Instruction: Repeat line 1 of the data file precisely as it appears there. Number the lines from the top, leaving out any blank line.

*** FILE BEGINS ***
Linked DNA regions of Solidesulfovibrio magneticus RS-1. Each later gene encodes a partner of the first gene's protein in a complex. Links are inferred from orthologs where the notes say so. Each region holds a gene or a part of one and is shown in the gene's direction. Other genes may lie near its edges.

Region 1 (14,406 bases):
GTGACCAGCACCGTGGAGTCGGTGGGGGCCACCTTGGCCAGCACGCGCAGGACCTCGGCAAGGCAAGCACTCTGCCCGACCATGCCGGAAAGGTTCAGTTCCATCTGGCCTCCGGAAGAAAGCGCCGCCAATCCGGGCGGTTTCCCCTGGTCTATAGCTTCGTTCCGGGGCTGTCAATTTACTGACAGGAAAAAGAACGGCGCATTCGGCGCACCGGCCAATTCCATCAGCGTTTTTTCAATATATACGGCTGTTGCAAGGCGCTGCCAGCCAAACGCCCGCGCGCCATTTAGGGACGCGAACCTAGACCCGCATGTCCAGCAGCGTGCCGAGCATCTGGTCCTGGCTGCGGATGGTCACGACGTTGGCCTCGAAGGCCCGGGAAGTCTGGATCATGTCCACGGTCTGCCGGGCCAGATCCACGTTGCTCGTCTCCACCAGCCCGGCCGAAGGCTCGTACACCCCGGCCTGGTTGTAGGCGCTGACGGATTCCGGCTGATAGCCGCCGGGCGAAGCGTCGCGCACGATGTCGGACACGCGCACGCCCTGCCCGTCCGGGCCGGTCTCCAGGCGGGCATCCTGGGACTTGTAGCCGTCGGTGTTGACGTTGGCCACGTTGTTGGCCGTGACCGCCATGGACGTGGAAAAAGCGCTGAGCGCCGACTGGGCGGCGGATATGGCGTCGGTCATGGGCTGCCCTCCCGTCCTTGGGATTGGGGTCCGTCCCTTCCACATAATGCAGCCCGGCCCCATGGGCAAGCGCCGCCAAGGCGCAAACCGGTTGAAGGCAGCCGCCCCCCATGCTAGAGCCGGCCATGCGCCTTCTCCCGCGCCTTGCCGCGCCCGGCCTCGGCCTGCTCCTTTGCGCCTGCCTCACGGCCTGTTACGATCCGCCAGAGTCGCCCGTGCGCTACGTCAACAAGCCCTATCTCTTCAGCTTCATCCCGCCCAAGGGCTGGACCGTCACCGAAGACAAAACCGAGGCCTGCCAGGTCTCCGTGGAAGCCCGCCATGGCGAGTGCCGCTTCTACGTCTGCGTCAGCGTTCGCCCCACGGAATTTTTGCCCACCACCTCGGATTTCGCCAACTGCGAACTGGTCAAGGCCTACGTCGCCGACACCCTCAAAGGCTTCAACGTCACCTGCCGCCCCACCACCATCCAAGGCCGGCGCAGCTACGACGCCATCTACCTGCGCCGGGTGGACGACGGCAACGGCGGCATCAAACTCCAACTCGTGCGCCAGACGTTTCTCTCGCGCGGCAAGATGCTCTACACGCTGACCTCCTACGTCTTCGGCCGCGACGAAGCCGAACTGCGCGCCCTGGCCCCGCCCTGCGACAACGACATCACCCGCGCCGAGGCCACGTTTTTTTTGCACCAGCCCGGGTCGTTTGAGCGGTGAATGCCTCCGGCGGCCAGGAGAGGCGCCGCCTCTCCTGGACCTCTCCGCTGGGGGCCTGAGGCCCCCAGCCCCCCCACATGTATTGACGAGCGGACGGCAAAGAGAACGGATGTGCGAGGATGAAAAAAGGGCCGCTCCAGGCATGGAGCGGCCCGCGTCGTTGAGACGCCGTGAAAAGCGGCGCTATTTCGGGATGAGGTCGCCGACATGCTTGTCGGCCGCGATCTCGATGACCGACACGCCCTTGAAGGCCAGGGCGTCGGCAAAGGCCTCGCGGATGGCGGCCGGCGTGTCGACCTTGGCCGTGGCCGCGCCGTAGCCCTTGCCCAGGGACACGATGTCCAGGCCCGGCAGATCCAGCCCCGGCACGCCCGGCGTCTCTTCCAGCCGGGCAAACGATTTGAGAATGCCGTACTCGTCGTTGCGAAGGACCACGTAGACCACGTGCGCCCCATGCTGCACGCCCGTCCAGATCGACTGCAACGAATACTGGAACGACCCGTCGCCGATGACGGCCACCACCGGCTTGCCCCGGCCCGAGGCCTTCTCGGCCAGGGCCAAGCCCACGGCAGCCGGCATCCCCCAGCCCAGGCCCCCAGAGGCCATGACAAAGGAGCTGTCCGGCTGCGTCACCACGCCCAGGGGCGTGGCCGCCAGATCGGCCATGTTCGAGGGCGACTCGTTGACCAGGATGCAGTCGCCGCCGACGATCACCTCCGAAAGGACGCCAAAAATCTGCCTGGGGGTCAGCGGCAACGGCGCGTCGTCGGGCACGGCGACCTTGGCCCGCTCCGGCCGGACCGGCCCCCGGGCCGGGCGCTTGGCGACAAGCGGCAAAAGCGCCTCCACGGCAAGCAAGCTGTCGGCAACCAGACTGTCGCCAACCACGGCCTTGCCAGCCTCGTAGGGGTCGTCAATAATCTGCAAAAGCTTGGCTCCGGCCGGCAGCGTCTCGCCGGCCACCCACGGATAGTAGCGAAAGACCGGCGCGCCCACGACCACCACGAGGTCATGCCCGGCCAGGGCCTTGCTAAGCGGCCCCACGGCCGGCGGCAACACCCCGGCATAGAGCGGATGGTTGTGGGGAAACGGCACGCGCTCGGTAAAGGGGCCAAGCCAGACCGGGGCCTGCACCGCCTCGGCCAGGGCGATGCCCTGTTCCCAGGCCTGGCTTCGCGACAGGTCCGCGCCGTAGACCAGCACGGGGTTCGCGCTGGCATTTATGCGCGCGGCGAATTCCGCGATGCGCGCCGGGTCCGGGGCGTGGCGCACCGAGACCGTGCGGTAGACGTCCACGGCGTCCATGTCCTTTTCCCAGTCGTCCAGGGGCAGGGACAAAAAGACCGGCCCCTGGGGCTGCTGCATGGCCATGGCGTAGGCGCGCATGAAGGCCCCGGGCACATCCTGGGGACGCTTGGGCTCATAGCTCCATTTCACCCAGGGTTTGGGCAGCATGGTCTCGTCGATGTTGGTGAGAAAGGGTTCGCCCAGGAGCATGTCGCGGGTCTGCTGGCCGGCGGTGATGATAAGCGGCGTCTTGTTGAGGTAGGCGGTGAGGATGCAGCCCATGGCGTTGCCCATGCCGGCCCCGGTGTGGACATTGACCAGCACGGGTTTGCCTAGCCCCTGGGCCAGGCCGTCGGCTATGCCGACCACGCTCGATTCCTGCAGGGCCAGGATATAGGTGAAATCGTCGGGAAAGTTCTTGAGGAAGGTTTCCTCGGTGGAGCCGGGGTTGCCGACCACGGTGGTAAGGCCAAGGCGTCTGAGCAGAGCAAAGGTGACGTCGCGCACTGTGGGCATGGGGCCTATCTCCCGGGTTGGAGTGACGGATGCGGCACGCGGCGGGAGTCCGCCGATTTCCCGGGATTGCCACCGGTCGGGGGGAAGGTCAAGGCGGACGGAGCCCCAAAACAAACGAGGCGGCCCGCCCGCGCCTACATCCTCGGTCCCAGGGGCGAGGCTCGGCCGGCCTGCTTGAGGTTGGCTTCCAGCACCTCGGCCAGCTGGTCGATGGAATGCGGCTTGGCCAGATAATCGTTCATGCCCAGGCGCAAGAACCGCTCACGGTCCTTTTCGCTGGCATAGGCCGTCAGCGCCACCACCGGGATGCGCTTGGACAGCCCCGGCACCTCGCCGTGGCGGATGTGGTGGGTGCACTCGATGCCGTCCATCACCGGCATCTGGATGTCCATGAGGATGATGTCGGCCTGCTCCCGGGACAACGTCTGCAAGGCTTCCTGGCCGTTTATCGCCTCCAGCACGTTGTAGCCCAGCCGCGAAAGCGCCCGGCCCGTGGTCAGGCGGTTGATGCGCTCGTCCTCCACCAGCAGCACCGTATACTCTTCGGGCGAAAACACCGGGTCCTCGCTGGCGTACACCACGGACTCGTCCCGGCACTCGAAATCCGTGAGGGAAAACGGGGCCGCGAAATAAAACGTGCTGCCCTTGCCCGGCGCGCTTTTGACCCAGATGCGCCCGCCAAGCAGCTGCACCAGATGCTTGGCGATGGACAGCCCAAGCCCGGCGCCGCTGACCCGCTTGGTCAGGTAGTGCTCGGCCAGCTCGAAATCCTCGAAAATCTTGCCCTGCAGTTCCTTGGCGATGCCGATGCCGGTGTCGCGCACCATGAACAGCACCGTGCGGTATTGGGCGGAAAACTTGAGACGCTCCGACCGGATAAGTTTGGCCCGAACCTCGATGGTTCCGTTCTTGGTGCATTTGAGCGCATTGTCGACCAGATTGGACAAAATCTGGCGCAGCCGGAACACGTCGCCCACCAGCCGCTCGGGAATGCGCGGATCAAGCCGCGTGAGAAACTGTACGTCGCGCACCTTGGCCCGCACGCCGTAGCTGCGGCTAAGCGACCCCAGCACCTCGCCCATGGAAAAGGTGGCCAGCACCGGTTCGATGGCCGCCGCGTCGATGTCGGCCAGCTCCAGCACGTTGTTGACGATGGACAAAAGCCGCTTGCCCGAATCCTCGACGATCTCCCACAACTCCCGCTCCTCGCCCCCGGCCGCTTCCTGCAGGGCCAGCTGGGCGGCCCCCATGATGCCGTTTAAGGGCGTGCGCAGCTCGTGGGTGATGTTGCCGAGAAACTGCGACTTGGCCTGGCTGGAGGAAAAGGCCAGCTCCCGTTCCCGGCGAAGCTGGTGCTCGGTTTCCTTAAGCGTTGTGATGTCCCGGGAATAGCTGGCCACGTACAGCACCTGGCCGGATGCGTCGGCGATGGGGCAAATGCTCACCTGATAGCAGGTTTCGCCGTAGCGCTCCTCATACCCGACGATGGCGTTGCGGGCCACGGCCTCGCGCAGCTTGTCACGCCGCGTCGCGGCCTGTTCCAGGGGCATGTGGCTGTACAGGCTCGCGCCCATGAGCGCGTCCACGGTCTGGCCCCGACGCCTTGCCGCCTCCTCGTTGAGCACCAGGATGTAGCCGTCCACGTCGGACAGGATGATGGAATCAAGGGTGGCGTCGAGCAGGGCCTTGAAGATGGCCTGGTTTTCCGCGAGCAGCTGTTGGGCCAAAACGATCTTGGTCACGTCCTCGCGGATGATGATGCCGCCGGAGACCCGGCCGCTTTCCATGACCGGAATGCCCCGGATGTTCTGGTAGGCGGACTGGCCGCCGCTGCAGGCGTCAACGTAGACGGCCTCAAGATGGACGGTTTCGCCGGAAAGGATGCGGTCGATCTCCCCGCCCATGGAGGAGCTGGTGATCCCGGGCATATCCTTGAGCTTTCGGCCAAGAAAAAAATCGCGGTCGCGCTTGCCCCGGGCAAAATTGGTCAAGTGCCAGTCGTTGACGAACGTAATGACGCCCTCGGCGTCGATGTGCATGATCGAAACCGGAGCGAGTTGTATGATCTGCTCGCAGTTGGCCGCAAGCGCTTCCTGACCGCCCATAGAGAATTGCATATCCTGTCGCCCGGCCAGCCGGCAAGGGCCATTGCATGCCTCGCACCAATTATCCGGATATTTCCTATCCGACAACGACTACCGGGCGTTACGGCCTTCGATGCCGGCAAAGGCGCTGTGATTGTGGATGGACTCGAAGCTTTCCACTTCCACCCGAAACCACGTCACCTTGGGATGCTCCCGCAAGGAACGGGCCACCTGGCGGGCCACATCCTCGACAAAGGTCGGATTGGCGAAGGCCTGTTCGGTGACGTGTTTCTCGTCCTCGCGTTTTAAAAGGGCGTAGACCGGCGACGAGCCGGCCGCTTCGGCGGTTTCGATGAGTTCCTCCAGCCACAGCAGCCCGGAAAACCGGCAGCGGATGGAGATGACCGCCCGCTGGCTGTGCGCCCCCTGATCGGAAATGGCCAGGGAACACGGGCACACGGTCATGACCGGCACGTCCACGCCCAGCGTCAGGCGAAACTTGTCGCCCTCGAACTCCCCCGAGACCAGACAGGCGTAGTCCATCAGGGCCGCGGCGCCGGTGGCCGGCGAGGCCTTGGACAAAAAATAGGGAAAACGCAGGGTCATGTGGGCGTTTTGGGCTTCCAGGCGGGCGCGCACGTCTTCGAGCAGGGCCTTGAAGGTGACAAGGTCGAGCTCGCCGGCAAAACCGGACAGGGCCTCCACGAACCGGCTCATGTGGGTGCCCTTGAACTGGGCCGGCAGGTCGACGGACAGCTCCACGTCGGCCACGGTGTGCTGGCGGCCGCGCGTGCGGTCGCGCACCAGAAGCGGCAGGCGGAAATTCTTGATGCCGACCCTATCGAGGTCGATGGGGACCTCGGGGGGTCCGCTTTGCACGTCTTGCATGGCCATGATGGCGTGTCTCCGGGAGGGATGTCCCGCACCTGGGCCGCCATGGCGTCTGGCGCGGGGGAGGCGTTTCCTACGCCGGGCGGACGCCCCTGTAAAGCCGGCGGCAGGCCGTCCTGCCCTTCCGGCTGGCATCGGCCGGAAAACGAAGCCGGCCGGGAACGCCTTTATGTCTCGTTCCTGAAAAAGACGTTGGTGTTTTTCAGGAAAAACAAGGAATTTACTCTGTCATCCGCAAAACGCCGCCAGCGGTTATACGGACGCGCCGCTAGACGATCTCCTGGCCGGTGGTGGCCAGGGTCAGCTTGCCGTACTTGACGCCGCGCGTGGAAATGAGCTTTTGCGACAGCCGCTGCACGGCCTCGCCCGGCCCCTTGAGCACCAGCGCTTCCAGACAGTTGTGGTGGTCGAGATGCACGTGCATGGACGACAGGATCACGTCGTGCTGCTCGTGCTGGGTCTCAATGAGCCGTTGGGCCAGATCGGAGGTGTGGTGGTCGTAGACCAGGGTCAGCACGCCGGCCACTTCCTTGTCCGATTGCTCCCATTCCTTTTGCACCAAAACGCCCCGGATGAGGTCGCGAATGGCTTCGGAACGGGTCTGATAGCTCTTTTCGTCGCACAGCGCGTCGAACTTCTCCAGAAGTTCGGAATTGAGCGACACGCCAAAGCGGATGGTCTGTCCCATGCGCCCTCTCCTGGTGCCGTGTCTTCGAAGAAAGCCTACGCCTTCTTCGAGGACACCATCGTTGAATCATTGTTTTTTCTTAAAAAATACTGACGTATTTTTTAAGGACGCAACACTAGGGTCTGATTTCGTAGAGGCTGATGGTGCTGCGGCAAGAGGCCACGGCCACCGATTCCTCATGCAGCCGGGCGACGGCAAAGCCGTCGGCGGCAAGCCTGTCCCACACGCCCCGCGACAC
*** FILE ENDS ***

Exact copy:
Linked DNA regions of Solidesulfovibrio magneticus RS-1. Each later gene encodes a partner of the first gene's protein in a complex. Links are inferred from orthologs where the notes say so. Each region holds a gene or a part of one and is shown in the gene's direction. Other genes may lie near its edges.